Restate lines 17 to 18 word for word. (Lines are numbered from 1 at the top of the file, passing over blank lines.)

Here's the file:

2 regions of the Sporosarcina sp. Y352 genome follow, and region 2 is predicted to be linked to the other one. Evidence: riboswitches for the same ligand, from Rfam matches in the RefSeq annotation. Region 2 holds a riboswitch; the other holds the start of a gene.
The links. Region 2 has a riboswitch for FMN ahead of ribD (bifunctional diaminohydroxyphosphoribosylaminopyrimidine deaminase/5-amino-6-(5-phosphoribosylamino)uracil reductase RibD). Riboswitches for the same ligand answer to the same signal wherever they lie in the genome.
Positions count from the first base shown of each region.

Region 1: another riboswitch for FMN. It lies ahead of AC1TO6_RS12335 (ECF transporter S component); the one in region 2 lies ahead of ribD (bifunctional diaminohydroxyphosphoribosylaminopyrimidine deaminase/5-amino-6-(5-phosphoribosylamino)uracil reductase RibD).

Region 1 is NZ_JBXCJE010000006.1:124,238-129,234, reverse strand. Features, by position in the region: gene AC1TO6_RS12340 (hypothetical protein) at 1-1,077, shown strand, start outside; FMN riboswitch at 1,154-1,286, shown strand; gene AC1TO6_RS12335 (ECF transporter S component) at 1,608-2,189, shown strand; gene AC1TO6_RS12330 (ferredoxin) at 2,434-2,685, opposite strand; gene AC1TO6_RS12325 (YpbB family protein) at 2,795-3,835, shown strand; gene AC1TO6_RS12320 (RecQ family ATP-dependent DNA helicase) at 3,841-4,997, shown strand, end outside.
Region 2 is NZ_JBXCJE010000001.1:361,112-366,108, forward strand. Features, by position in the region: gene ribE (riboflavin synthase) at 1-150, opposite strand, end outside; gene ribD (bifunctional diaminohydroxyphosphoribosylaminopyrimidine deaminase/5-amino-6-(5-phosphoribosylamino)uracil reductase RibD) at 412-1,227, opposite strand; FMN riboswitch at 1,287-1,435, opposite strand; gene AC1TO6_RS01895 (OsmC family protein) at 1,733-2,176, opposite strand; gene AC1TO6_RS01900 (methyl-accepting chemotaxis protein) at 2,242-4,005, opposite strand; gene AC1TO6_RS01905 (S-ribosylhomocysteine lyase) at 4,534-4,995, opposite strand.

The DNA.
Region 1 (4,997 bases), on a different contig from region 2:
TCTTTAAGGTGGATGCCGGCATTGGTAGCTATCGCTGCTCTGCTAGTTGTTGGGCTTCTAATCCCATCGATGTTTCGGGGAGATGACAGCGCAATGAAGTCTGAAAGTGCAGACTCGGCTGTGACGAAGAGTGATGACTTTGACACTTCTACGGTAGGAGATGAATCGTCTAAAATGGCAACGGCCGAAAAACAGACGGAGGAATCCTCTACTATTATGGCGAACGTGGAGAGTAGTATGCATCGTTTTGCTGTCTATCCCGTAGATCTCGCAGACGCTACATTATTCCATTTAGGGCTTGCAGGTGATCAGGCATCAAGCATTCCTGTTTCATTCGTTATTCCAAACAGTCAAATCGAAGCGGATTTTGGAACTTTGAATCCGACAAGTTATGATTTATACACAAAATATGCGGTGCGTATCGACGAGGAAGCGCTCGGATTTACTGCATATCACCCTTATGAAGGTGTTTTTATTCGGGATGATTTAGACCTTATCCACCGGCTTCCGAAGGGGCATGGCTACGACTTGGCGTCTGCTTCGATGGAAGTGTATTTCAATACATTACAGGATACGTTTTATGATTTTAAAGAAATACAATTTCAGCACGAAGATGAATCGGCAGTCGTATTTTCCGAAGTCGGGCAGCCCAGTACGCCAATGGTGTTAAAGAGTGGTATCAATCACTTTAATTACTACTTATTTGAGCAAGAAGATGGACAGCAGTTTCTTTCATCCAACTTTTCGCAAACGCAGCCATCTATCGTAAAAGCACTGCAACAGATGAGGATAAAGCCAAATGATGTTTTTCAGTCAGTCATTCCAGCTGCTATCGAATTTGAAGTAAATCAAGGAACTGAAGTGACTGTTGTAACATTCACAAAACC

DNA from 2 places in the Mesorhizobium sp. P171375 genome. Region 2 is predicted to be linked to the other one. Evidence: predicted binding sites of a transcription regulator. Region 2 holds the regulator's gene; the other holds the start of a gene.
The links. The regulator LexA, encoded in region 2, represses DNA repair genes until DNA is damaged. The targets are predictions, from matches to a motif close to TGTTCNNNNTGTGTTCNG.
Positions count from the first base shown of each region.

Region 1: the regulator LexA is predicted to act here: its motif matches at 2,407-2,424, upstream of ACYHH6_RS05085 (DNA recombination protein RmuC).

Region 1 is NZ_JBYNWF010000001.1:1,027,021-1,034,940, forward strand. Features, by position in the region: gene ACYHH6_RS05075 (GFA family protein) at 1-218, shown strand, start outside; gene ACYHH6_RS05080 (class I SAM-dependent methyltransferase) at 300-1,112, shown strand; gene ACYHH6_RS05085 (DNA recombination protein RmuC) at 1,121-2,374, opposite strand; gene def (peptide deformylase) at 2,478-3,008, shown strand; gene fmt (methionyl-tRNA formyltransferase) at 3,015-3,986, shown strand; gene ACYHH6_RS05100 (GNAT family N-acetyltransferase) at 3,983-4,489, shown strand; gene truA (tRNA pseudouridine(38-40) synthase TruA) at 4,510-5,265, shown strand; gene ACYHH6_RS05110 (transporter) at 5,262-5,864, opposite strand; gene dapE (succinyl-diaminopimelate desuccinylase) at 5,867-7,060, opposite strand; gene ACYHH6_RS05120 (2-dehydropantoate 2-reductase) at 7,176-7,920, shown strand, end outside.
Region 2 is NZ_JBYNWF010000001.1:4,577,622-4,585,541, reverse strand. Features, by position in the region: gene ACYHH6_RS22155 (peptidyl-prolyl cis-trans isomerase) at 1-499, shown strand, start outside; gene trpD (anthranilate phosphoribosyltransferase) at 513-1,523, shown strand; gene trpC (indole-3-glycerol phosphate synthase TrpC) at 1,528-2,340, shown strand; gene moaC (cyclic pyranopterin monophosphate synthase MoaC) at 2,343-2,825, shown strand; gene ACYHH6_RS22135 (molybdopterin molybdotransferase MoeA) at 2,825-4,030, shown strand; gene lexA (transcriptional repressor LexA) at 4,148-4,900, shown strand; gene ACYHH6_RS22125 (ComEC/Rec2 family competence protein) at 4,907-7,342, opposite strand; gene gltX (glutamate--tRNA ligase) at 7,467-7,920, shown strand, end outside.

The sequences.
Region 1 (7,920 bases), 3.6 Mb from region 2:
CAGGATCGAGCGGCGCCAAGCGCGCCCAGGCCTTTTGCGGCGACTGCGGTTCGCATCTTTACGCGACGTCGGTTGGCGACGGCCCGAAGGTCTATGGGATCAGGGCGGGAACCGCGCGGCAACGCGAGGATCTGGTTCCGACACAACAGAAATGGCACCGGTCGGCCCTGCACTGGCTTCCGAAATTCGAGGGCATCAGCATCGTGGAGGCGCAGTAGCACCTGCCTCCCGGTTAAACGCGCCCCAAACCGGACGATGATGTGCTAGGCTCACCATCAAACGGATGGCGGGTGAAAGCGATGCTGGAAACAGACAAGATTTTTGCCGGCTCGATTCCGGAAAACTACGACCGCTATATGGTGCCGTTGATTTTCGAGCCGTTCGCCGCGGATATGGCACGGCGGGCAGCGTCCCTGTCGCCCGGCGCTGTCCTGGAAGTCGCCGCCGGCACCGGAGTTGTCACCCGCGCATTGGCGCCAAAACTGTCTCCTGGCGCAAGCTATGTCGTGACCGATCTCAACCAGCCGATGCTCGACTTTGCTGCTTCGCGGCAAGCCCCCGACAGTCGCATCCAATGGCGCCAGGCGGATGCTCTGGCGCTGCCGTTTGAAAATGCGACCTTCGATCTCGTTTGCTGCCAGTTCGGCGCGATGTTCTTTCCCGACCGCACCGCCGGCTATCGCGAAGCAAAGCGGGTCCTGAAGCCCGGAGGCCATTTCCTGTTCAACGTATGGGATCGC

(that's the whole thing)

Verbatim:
Region 1 (7,920 bases), 3.6 Mb from region 2:
CAGGATCGAGCGGCGCCAAGCGCGCCCAGGCCTTTTGCGGCGACTGCGGTTCGCATCTTTACGCGACGTCGGTTGGCGACGGCCCGAAGGTCTATGGGATCAGGGCGGGAACCGCGCGGCAACGCGAGGATCTGGTTCCGACACAACAGAAATGGCACCGGTCGGCCCTGCACTGGCTTCCGAAATTCGAGGGCATCAGCATCGTGGAGGCGCAGTAGCACCTGCCTCCCGGTTAAACGCGCCCCAAACCGGACGATGATGTGCTAGGCTCACCATCAAACGGATGGCGGGTGAAAGCGATGCTGGAAACAGACAAGATTTTTGCCGGCTCGATTCCGGAAAACTACGACCGCTATATGGTGCCGTTGATTTTCGAGCCGTTCGCCGCGGATATGGCACGGCGGGCAGCGTCCCTGTCGCCCGGCGCTGTCCTGGAAGTCGCCGCCGGCACCGGAGTTGTCACCCGCGCATTGGCGCCAAAACTGTCTCCTGGCGCAAGCTATGTCGTGACCGATCTCAACCAGCCGATGCTCGACTTTGCTGCTTCGCGGCAAGCCCCCGACAGTCGCATCCAATGGCGCCAGGCGGATGCTCTGGCGCTGCCGTTTGAAAATGCGACCTTCGATCTCGTTTGCTGCCAGTTCGGCGCGATGTTCTTTCCCGACCGCACCGCCGGCTATCGCGAAGCAAAGCGGGTCCTGAAGCCCGGAGGCCATTTCCTGTTCAACGTATGGGATCGC